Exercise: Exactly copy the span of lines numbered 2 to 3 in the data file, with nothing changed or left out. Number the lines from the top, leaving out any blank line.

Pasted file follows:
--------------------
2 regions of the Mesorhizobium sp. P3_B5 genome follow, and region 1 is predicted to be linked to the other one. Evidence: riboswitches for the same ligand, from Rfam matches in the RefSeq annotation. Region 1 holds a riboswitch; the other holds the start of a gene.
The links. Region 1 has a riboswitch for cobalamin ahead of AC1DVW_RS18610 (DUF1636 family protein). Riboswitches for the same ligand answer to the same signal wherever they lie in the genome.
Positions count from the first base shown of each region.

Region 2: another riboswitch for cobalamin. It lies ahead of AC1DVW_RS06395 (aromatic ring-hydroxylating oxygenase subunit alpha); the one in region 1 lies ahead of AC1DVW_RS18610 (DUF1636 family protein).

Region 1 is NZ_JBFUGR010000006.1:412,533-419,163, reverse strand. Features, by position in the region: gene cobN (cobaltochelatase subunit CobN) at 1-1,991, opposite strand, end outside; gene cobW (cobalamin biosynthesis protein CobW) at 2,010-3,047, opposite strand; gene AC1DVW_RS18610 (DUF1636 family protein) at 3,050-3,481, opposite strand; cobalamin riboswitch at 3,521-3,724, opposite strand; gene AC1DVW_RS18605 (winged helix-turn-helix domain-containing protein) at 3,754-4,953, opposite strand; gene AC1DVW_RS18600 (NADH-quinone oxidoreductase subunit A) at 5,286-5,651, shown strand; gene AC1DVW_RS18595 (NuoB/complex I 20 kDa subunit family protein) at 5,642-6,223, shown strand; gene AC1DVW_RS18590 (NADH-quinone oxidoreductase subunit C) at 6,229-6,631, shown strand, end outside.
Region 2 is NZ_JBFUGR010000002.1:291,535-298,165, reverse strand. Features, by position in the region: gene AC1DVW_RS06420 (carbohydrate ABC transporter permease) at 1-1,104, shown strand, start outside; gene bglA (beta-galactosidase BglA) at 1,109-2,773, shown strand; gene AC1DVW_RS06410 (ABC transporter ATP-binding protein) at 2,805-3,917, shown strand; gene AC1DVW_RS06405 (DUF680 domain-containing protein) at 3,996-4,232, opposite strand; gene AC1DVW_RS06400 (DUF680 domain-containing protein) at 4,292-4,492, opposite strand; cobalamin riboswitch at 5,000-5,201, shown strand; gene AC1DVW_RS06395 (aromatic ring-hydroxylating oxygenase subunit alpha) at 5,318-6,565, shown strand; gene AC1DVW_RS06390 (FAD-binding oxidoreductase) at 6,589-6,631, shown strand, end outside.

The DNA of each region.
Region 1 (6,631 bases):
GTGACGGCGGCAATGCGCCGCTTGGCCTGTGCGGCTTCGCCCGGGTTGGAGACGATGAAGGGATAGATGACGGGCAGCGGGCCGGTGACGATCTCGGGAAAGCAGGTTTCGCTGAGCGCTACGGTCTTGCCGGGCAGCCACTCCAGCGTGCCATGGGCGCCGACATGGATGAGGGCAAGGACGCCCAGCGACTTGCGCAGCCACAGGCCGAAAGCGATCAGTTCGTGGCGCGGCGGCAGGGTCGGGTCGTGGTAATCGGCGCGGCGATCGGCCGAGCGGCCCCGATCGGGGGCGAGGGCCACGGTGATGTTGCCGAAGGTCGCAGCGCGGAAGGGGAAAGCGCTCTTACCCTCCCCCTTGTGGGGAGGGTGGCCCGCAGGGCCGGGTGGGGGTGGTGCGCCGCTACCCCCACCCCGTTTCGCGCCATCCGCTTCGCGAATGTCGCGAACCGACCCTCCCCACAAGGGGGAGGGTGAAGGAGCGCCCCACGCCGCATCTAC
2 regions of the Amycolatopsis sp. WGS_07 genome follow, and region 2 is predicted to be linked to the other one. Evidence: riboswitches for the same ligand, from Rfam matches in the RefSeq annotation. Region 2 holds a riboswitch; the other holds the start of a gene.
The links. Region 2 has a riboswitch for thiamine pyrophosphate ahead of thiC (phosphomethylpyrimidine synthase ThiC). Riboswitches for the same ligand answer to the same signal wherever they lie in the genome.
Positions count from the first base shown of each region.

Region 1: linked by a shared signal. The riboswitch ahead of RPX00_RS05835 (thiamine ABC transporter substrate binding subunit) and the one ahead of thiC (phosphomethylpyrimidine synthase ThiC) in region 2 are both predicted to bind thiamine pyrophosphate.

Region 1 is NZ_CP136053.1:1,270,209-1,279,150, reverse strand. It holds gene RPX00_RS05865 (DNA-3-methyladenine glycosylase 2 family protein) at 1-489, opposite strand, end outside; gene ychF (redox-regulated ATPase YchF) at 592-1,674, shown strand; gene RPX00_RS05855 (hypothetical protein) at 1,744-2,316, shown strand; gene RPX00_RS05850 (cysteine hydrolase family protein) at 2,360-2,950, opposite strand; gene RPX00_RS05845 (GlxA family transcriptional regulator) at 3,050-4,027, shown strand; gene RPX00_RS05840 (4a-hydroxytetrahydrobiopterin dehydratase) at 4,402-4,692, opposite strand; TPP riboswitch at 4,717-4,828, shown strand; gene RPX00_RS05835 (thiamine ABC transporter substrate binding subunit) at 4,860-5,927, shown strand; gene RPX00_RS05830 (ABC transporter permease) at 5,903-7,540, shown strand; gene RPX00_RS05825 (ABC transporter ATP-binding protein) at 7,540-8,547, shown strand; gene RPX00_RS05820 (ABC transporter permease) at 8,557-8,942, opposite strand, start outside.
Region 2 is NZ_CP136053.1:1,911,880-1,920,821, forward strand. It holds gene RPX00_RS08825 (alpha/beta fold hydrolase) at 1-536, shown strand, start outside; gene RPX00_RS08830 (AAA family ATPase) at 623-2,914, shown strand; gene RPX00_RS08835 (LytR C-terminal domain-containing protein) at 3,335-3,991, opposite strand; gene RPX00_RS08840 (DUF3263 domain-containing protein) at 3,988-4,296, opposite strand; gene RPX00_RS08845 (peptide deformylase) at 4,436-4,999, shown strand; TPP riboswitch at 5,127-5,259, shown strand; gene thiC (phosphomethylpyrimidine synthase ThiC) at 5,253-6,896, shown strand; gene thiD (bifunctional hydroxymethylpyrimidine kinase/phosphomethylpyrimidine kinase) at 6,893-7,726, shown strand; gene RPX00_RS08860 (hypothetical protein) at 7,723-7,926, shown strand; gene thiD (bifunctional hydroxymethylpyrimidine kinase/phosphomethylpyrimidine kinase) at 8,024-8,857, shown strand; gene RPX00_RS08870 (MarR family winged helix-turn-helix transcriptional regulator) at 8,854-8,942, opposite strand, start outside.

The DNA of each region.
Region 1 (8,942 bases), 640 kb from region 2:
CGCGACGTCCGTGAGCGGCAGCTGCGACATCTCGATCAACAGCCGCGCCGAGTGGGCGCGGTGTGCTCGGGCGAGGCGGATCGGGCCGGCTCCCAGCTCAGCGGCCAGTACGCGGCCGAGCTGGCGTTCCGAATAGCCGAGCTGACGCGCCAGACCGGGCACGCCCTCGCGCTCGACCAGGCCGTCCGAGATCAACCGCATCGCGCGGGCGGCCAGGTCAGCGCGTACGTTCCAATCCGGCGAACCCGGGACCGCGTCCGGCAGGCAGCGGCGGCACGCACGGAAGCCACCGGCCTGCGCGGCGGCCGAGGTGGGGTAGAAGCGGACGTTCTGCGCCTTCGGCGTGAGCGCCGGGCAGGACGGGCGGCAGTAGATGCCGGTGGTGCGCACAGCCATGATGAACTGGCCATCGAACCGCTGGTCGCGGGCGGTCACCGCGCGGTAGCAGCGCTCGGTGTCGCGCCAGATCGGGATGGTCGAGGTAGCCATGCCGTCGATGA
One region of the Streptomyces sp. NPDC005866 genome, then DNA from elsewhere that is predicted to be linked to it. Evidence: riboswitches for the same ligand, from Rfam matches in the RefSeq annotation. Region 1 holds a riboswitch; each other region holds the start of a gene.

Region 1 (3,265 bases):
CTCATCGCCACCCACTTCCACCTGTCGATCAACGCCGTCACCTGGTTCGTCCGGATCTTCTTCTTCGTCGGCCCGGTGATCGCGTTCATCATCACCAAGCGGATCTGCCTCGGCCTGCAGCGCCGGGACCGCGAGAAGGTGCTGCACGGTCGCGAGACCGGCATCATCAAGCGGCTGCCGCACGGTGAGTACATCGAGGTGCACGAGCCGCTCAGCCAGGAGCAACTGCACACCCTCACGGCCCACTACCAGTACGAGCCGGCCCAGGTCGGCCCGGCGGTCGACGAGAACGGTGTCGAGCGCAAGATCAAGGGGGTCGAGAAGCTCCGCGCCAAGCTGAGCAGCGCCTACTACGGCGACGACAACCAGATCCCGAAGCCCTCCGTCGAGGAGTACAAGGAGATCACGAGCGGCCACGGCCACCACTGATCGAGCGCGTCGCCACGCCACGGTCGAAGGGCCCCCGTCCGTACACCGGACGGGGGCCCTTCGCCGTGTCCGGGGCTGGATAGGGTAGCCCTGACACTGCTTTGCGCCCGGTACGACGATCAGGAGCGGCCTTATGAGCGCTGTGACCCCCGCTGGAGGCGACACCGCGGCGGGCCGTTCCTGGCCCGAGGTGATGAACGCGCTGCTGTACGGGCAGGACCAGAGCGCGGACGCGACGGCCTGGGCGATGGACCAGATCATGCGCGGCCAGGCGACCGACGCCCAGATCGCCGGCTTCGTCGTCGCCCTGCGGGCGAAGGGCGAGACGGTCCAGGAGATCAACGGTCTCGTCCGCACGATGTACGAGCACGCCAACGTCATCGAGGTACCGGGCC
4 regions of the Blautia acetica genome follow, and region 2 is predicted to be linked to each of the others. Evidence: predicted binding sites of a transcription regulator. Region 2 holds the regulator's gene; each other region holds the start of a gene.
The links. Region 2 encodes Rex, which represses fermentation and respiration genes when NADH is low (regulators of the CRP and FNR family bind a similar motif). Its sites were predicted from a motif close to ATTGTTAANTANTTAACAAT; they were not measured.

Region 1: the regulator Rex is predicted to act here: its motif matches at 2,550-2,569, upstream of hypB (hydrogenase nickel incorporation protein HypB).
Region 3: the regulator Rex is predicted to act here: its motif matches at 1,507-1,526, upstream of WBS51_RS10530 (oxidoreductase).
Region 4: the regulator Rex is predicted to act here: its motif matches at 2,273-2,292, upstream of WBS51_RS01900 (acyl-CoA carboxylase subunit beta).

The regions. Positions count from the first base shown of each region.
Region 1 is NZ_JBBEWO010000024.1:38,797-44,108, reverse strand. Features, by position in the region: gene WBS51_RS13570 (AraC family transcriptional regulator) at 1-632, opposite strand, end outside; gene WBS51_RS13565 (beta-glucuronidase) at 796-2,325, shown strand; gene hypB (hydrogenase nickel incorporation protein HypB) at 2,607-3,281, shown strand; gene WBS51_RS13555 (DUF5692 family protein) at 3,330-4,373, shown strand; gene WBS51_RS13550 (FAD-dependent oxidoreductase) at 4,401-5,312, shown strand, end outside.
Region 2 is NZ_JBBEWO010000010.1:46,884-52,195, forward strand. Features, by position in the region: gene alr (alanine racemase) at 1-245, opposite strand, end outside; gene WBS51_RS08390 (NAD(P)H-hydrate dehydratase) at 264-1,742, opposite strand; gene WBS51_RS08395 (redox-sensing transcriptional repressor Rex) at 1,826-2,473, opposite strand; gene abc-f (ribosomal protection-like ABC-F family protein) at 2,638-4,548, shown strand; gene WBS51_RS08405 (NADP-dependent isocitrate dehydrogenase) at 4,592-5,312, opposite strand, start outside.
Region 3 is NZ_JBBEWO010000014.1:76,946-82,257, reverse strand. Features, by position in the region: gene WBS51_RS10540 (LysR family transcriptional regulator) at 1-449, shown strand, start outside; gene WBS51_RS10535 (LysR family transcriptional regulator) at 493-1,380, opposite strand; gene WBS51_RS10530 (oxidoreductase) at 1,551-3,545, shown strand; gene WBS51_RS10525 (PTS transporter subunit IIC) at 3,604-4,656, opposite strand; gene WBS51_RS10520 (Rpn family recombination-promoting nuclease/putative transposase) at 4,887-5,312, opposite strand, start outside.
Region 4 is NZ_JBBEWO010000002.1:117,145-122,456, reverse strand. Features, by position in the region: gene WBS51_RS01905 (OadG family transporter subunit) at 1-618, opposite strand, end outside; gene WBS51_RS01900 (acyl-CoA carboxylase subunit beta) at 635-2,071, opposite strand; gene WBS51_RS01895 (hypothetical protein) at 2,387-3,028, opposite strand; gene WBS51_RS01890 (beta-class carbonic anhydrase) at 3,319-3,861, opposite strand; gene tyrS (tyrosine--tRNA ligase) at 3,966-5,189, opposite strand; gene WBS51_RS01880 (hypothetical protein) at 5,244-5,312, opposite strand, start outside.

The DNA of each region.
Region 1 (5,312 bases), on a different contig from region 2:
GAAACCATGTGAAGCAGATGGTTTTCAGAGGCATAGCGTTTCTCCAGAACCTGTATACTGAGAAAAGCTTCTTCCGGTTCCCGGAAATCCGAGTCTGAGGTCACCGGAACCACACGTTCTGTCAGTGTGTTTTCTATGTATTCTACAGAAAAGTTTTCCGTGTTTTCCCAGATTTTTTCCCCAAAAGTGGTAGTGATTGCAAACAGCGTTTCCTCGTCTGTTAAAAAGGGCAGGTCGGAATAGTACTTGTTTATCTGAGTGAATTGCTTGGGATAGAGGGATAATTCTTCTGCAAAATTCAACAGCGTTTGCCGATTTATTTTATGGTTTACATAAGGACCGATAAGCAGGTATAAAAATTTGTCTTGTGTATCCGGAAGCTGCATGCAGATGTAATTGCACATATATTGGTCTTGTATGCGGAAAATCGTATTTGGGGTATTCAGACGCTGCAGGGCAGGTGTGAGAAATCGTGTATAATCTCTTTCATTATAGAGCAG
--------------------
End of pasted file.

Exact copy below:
The links. Region 1 has a riboswitch for cobalamin ahead of AC1DVW_RS18610 (DUF1636 family protein). Riboswitches for the same ligand answer to the same signal wherever they lie in the genome.
Positions count from the first base shown of each region.